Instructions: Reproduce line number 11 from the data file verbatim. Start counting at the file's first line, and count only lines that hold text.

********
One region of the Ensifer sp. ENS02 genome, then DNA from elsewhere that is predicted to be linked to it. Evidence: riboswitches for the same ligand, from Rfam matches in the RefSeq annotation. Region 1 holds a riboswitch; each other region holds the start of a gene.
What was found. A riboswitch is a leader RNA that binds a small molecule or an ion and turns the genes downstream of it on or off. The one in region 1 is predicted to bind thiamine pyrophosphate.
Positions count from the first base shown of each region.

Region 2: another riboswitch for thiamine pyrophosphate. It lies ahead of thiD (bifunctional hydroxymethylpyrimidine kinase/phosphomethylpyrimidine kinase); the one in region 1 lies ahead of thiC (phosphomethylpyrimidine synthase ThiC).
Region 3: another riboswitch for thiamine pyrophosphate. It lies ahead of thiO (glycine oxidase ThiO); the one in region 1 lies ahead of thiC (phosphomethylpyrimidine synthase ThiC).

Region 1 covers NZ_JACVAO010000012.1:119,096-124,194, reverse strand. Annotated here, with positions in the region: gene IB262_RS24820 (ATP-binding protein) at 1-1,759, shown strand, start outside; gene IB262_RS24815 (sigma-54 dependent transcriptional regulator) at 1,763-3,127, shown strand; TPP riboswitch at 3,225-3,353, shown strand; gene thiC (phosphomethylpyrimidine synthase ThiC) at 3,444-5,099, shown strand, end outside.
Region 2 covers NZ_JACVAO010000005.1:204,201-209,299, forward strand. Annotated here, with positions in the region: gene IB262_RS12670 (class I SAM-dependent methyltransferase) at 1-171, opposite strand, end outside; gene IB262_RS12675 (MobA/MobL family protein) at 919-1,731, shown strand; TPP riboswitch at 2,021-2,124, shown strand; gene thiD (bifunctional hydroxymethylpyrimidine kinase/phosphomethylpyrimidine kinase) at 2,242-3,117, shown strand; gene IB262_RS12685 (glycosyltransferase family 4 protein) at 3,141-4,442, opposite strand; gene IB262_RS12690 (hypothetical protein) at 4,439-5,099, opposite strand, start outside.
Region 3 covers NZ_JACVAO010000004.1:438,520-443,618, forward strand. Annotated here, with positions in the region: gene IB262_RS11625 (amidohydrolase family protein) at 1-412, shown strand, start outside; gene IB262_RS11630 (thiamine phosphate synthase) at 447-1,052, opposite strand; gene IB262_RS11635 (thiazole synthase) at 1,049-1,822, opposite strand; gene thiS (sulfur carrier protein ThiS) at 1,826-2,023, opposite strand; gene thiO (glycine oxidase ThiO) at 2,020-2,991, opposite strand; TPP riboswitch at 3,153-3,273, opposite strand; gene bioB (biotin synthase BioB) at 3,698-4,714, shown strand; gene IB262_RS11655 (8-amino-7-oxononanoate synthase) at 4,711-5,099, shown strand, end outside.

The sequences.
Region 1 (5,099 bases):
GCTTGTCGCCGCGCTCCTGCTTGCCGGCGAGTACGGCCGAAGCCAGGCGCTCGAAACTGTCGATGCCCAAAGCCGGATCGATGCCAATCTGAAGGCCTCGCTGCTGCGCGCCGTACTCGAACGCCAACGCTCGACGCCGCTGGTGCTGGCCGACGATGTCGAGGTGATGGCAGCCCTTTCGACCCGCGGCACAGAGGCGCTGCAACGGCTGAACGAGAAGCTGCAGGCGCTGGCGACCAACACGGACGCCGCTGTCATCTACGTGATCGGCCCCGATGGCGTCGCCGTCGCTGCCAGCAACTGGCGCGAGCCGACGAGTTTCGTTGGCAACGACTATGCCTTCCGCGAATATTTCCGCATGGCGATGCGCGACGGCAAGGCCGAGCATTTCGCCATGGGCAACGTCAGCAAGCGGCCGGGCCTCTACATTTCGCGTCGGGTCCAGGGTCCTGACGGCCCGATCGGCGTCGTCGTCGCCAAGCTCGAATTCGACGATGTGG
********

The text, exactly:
GCTTGTCGCCGCGCTCCTGCTTGCCGGCGAGTACGGCCGAAGCCAGGCGCTCGAAACTGTCGATGCCCAAAGCCGGATCGATGCCAATCTGAAGGCCTCGCTGCTGCGCGCCGTACTCGAACGCCAACGCTCGACGCCGCTGGTGCTGGCCGACGATGTCGAGGTGATGGCAGCCCTTTCGACCCGCGGCACAGAGGCGCTGCAACGGCTGAACGAGAAGCTGCAGGCGCTGGCGACCAACACGGACGCCGCTGTCATCTACGTGATCGGCCCCGATGGCGTCGCCGTCGCTGCCAGCAACTGGCGCGAGCCGACGAGTTTCGTTGGCAACGACTATGCCTTCCGCGAATATTTCCGCATGGCGATGCGCGACGGCAAGGCCGAGCATTTCGCCATGGGCAACGTCAGCAAGCGGCCGGGCCTCTACATTTCGCGTCGGGTCCAGGGTCCTGACGGCCCGATCGGCGTCGTCGTCGCCAAGCTCGAATTCGACGATGTGG